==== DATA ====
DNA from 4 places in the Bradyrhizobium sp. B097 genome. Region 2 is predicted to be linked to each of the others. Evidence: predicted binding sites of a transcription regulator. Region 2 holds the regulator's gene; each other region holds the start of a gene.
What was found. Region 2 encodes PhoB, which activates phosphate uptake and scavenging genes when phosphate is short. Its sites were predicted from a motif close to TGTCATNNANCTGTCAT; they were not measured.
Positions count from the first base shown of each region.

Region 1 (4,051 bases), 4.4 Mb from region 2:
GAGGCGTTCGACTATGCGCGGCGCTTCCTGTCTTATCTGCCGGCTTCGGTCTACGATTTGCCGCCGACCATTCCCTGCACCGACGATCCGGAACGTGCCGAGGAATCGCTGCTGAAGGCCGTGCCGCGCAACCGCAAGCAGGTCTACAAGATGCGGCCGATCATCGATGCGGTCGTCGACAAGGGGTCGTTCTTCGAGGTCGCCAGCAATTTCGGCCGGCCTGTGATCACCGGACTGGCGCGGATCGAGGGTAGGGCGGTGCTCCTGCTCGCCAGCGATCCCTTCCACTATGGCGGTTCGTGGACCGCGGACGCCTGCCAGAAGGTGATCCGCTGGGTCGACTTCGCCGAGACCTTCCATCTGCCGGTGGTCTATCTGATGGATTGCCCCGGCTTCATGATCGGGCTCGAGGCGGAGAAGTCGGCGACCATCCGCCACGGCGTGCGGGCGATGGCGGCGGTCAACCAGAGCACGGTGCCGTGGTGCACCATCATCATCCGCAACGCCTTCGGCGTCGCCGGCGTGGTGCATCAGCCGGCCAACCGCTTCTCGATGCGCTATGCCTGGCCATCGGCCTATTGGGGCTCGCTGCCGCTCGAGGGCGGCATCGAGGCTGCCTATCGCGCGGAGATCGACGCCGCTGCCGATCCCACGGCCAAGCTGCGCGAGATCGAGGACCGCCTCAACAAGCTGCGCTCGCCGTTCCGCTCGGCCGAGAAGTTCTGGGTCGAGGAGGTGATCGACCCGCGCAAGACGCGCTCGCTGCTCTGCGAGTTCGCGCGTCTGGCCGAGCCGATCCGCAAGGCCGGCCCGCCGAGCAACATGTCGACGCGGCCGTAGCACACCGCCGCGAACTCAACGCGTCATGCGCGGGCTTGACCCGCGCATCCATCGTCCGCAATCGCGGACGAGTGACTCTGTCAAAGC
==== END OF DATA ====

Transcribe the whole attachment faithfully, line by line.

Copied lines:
DNA from 4 places in the Bradyrhizobium sp. B097 genome. Region 2 is predicted to be linked to each of the others. Evidence: predicted binding sites of a transcription regulator. Region 2 holds the regulator's gene; each other region holds the start of a gene.
What was found. Region 2 encodes PhoB, which activates phosphate uptake and scavenging genes when phosphate is short. Its sites were predicted from a motif close to TGTCATNNANCTGTCAT; they were not measured.
Positions count from the first base shown of each region.

Region 1 (4,051 bases), 4.4 Mb from region 2:
GAGGCGTTCGACTATGCGCGGCGCTTCCTGTCTTATCTGCCGGCTTCGGTCTACGATTTGCCGCCGACCATTCCCTGCACCGACGATCCGGAACGTGCCGAGGAATCGCTGCTGAAGGCCGTGCCGCGCAACCGCAAGCAGGTCTACAAGATGCGGCCGATCATCGATGCGGTCGTCGACAAGGGGTCGTTCTTCGAGGTCGCCAGCAATTTCGGCCGGCCTGTGATCACCGGACTGGCGCGGATCGAGGGTAGGGCGGTGCTCCTGCTCGCCAGCGATCCCTTCCACTATGGCGGTTCGTGGACCGCGGACGCCTGCCAGAAGGTGATCCGCTGGGTCGACTTCGCCGAGACCTTCCATCTGCCGGTGGTCTATCTGATGGATTGCCCCGGCTTCATGATCGGGCTCGAGGCGGAGAAGTCGGCGACCATCCGCCACGGCGTGCGGGCGATGGCGGCGGTCAACCAGAGCACGGTGCCGTGGTGCACCATCATCATCCGCAACGCCTTCGGCGTCGCCGGCGTGGTGCATCAGCCGGCCAACCGCTTCTCGATGCGCTATGCCTGGCCATCGGCCTATTGGGGCTCGCTGCCGCTCGAGGGCGGCATCGAGGCTGCCTATCGCGCGGAGATCGACGCCGCTGCCGATCCCACGGCCAAGCTGCGCGAGATCGAGGACCGCCTCAACAAGCTGCGCTCGCCGTTCCGCTCGGCCGAGAAGTTCTGGGTCGAGGAGGTGATCGACCCGCGCAAGACGCGCTCGCTGCTCTGCGAGTTCGCGCGTCTGGCCGAGCCGATCCGCAAGGCCGGCCCGCCGAGCAACATGTCGACGCGGCCGTAGCACACCGCCGCGAACTCAACGCGTCATGCGCGGGCTTGACCCGCGCATCCATCGTCCGCAATCGCGGACGAGTGACTCTGTCAAAGC